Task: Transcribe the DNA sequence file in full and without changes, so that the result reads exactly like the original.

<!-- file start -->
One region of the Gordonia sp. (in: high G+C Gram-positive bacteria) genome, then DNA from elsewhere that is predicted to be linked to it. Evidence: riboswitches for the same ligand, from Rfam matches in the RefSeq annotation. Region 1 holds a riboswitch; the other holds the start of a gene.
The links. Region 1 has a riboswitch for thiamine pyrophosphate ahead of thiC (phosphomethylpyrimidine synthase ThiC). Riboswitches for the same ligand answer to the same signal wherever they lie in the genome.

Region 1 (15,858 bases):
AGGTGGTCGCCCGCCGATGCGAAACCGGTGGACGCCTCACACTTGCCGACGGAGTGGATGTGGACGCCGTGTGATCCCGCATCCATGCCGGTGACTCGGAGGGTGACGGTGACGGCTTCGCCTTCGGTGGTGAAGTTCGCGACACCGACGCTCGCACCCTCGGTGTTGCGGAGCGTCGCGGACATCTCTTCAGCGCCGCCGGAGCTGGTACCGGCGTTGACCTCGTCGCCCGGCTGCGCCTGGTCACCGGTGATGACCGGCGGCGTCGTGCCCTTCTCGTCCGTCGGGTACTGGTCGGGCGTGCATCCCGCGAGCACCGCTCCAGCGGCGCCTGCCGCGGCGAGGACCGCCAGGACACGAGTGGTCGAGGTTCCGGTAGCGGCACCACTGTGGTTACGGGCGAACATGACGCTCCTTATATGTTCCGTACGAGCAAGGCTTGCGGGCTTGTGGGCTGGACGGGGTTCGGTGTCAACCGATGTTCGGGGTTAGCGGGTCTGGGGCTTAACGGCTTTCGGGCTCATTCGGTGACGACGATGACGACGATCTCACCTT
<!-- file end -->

One region of the Gordonia sp. (in: high G+C Gram-positive bacteria) genome, then DNA from elsewhere that is predicted to be linked to it. Evidence: riboswitches for the same ligand, from Rfam matches in the RefSeq annotation. Region 1 holds a riboswitch; the other holds the start of a gene.
The links. Region 1 has a riboswitch for thiamine pyrophosphate ahead of thiC (phosphomethylpyrimidine synthase ThiC). Riboswitches for the same ligand answer to the same signal wherever they lie in the genome.

Region 1 (15,858 bases):
AGGTGGTCGCCCGCCGATGCGAAACCGGTGGACGCCTCACACTTGCCGACGGAGTGGATGTGGACGCCGTGTGATCCCGCATCCATGCCGGTGACTCGGAGGGTGACGGTGACGGCTTCGCCTTCGGTGGTGAAGTTCGCGACACCGACGCTCGCACCCTCGGTGTTGCGGAGCGTCGCGGACATCTCTTCAGCGCCGCCGGAGCTGGTACCGGCGTTGACCTCGTCGCCCGGCTGCGCCTGGTCACCGGTGATGACCGGCGGCGTCGTGCCCTTCTCGTCCGTCGGGTACTGGTCGGGCGTGCATCCCGCGAGCACCGCTCCAGCGGCGCCTGCCGCGGCGAGGACCGCCAGGACACGAGTGGTCGAGGTTCCGGTAGCGGCACCACTGTGGTTACGGGCGAACATGACGCTCCTTATATGTTCCGTACGAGCAAGGCTTGCGGGCTTGTGGGCTGGACGGGGTTCGGTGTCAACCGATGTTCGGGGTTAGCGGGTCTGGGGCTTAACGGCTTTCGGGCTCATTCGGTGACGACGATGACGACGATCTCACCTT